Seeing disability through a different lens: Epistemological and ethical issues in applying visual methods in disability research

Natasha Saltes, Queen's University,

Although visual methods have the potential to provide a candid and unscripted account of a participant’s subjective reality, the use of images in the research process raises questions concerning how to contextualize “seeing” and “being seen” (Chalfen 2011). Similar issues concerning portrayal, representation and interpretation have had a significant influence on disability scholarship. Yet, there remains a paucity of research that incorporates visual methods when documenting the experience of disability. A concern with disability research is that it often excludes disabled people from the process (Shakespeare 1996) by relying on a limited and inaccessible range of methods. This presentation examines how visual methods can be used as a means to access “subjugated knowledge” (Foucault 1980, 2003) by providing an alternative and inclusive means of participation. In doing so, this presentation draws from a qualitative study on disabled people’s experience using mobile devices to examine the epistemological and ethical issues involved in collecting and analyzing participant-generated photographs. In particular, this presentation outlines how incorporating photographic images in the research process might challenge and redefine the context of how we know and what we know about the lived experience of disability.


Investigating Photography as Process through Somaesthetics, the Soldier and War: an Interdisciplinary Inqury

Terry Trzecak, Brock University ,

My inquiry examines the viability of the process of photography as a somatic aesthetic (somaesthetic) strategy to assist military veterans returning from deployment as part of a journey towards well-being. The process of photography is the conscious act of photographing. Somaesthetics, coined by Richard Shusterman, is based in contemporary pragmatism and grounded in philosophical aesthetics, frames this inquiry. Anchoring the process of photography in somaesthetics extends the conversation between Humanities and Social Sciences thus accentuating somaesthetics’ inherent interdisciplinarity. In situating the process of photography the camera acts as a tool or prosthesis aiding the military veteran by enhancing somatic consciousness, facilitating a heightened sense of awareness. Through heightened sensory awareness of the body, the act of mindfulness, defined as living in the present moment, becomes more accessible and conceptually easier to replicate. For the returning veteran, living in the present moment could be key in minimizing inevitable life stressors that accompany transition back to civilian life.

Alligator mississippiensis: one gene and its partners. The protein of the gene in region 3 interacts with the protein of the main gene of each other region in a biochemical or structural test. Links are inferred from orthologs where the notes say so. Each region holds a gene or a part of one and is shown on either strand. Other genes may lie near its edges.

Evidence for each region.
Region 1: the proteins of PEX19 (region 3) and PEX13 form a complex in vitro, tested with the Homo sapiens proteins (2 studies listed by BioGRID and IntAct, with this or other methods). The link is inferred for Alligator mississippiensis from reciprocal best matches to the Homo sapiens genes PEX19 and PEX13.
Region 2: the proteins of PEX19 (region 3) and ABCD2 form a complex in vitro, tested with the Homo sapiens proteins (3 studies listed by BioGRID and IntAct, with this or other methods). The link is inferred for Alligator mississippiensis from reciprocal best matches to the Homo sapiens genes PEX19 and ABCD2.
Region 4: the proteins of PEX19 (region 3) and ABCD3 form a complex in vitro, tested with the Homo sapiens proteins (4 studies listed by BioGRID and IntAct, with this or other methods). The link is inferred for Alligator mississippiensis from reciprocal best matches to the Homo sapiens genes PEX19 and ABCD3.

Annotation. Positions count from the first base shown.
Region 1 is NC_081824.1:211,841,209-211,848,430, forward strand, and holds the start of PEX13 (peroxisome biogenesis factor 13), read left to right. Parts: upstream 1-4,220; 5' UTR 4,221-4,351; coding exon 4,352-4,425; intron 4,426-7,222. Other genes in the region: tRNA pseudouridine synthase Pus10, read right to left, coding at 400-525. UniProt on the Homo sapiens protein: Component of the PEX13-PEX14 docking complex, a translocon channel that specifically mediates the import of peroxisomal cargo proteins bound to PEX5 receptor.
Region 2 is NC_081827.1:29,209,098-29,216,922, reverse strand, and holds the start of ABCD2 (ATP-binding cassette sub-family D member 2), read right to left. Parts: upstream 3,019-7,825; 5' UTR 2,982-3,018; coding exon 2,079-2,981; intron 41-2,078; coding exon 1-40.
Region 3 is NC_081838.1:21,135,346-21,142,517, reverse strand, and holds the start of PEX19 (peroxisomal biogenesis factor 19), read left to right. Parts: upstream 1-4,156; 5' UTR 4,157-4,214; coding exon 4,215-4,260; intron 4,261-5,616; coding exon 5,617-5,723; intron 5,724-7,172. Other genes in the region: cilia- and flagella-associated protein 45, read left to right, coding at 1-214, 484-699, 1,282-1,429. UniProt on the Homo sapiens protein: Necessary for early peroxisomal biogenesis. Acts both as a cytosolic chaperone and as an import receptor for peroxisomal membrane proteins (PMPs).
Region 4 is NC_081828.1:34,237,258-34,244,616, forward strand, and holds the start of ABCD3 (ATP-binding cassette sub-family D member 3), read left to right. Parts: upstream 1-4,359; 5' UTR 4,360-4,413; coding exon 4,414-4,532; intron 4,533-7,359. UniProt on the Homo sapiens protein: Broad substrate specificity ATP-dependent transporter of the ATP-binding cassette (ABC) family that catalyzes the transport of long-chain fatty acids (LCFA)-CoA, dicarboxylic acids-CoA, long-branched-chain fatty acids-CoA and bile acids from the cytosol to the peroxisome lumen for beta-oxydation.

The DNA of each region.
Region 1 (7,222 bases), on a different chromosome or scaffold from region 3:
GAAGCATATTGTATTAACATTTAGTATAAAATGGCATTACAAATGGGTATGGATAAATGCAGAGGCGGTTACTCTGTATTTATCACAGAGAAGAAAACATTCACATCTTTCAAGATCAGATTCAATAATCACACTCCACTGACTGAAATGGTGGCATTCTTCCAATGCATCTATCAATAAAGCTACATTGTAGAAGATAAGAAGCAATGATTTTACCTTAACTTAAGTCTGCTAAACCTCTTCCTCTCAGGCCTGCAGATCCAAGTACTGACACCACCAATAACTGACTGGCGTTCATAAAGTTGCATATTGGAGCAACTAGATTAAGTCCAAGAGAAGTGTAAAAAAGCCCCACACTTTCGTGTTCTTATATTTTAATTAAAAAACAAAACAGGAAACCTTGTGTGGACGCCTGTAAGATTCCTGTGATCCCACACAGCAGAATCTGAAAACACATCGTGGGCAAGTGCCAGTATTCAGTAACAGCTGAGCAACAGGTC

Employing Lincoln and Guba’s naturalistic inquiry, photographic exercises, journaling, emergent interviewing and grounded narrative provide the methods needed to investigate the viability of the process of photography as a somaesthetic strategy to assist veterans, returning from deployment as part of a journey towards well-being.


© Canadian Sociological Association ⁄ La Société canadienne de sociologie